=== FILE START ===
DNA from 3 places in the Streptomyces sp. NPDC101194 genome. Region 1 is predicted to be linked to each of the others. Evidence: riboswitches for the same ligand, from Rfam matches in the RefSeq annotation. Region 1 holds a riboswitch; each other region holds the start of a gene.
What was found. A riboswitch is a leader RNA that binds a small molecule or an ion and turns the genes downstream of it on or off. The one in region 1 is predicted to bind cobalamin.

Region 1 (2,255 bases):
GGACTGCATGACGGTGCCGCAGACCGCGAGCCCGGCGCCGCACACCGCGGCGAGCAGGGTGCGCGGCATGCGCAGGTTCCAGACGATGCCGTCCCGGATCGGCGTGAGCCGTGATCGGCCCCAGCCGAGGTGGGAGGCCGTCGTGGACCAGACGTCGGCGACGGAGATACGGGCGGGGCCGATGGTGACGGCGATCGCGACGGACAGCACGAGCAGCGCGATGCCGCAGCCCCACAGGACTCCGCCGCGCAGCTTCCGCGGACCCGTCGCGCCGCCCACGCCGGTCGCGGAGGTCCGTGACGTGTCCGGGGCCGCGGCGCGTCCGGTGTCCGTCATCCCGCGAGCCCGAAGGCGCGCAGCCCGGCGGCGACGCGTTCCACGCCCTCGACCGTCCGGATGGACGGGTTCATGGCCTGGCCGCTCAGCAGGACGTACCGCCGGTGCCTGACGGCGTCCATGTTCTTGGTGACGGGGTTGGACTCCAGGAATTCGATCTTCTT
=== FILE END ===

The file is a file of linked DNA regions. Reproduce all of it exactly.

DNA from 3 places in the Streptomyces sp. NPDC101194 genome. Region 1 is predicted to be linked to each of the others. Evidence: riboswitches for the same ligand, from Rfam matches in the RefSeq annotation. Region 1 holds a riboswitch; each other region holds the start of a gene.
What was found. A riboswitch is a leader RNA that binds a small molecule or an ion and turns the genes downstream of it on or off. The one in region 1 is predicted to bind cobalamin.

Region 1 (2,255 bases):
GGACTGCATGACGGTGCCGCAGACCGCGAGCCCGGCGCCGCACACCGCGGCGAGCAGGGTGCGCGGCATGCGCAGGTTCCAGACGATGCCGTCCCGGATCGGCGTGAGCCGTGATCGGCCCCAGCCGAGGTGGGAGGCCGTCGTGGACCAGACGTCGGCGACGGAGATACGGGCGGGGCCGATGGTGACGGCGATCGCGACGGACAGCACGAGCAGCGCGATGCCGCAGCCCCACAGGACTCCGCCGCGCAGCTTCCGCGGACCCGTCGCGCCGCCCACGCCGGTCGCGGAGGTCCGTGACGTGTCCGGGGCCGCGGCGCGTCCGGTGTCCGTCATCCCGCGAGCCCGAAGGCGCGCAGCCCGGCGGCGACGCGTTCCACGCCCTCGACCGTCCGGATGGACGGGTTCATGGCCTGGCCGCTCAGCAGGACGTACCGCCGGTGCCTGACGGCGTCCATGTTCTTGGTGACGGGGTTGGACTCCAGGAATTCGATCTTCTT